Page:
Bishop Zubik Reacts To Wuerl Resignation; Says He Should Continue To Be Bishop Of Pittsburgh

Zubik says he believes God wants him to continue to lead the Pittsburgh Diocese

Larry Richert and John Shumway
October 12, 2018 - 9:50 am
Bishop David Zubik

Andrew Limberg


Related: Pope OKs Resignation Of Cardinal Wuerl Amid Cover-Up Scandal

PITTSBURGH (Newsradio 1020 KDKA) - Pope Francis has accepted the resignation of Cardinal Donald Wuerl after his connection to two major sex abuse scandals in the Catholic Church, one in Pittsburgh (while he was the Bishop of the diocese) and in Washington D.C.

In September, Wuerl wrote a letter on his website announcing his intention to resign and encouraged the Pope to accept his resignation.

Wuerl said in the letter:

“This first step in the necessary healing process for our Church will be followed by my meeting with Pope Francis about the resignation that I presented nearly three years ago on November 12, 2015. Those called to serve the Church in a leadership capacity must recognize that we are to lead not only by word, but also by personal action. We must be prepared to do whatever is needed, including stepping aside.”

Wuerl’s name was mentioned several times in the Pennsylvania Grand Jury Report on Sexual Abuse in the Catholic Church.

Bishop David Zubik, who is also mentioned in the report, tells the KDKA Radio Morning News it’s important to recognize what Cardinal Wuerl said when he announced his intention to resign.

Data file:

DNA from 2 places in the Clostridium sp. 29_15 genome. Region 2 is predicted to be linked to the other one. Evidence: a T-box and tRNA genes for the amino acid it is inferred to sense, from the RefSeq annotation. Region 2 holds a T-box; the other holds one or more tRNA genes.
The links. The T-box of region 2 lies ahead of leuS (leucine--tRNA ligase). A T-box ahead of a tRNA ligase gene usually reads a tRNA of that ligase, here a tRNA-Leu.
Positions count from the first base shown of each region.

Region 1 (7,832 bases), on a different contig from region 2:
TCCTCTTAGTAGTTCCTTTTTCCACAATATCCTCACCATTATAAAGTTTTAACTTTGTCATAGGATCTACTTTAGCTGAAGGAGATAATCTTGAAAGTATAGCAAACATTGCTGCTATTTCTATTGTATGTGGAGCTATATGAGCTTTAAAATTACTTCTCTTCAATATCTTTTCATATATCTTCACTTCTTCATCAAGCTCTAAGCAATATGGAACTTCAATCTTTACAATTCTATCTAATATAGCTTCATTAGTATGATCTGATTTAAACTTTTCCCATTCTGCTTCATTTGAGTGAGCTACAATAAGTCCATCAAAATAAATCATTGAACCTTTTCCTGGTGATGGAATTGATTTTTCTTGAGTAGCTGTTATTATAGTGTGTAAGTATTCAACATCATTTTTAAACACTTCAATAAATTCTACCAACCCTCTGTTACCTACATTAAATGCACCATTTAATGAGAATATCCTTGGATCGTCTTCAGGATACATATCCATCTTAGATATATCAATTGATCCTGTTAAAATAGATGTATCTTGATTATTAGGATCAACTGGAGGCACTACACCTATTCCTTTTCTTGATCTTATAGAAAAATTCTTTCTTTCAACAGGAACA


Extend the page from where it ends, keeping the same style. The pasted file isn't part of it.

“He doesn’t want him to be standing in the way of people’s trust and the Church and more importantly people’s faith in God,” said Zubik.

When asked about calls for his own resignation Zubik says he has prayed and believes “God is asking (me) to be the Bishop of Pittsburgh and be the Bishop of Pittsburgh at this particular time.”

“I can say honestly since I became Bishop in 2007 I have followed the steps to really address the situation in the sexual abuse of minors. I think I have been true to what’s been expected of me. I’m not perfect. I think when we had our service of apology a couple weeks ago I specifically said that I’d be sorry for any mistakes that I made,” said Zubik.

One of those mistakes he said was the long standing position he had to not release the names of the accused priests.

“As I look back on it . . . I wish I would’ve released those named a lot earlier.”

Zubik did release the names to the Attorney General before they were made public.

Zubik says the church is offering counseling; working with the other dioceses in the state to set up a potential victims fund and looking at other new programs that would help victims heal.

Personally, Zubik adds he will continue to meet with victims personally and is hosting listening sessions.

“First and foremost recognize the horrific pain the victims have had and try to help in their healing and then to (help with) the healing of the people in the diocese as well too,” said Zubik.

In a statement released Friday morning Zubik said:

"Cardinal Wuerl, who served the people of Pittsburgh for 18 years as our bishop, requested that Pope Francis allow him to step-down as Archbishop of Washington for the healing of the victims of abuse and their families and for the good of the Church. For as long as I have known Cardinal Wuerl, he has advocated for those within the church and beyond who need the opportunity for a better life. I pray that the acceptance of his resignation today by Pope Francis will continue to bring about healing in the hearts and lives of victims of abuse and all those in the Church."

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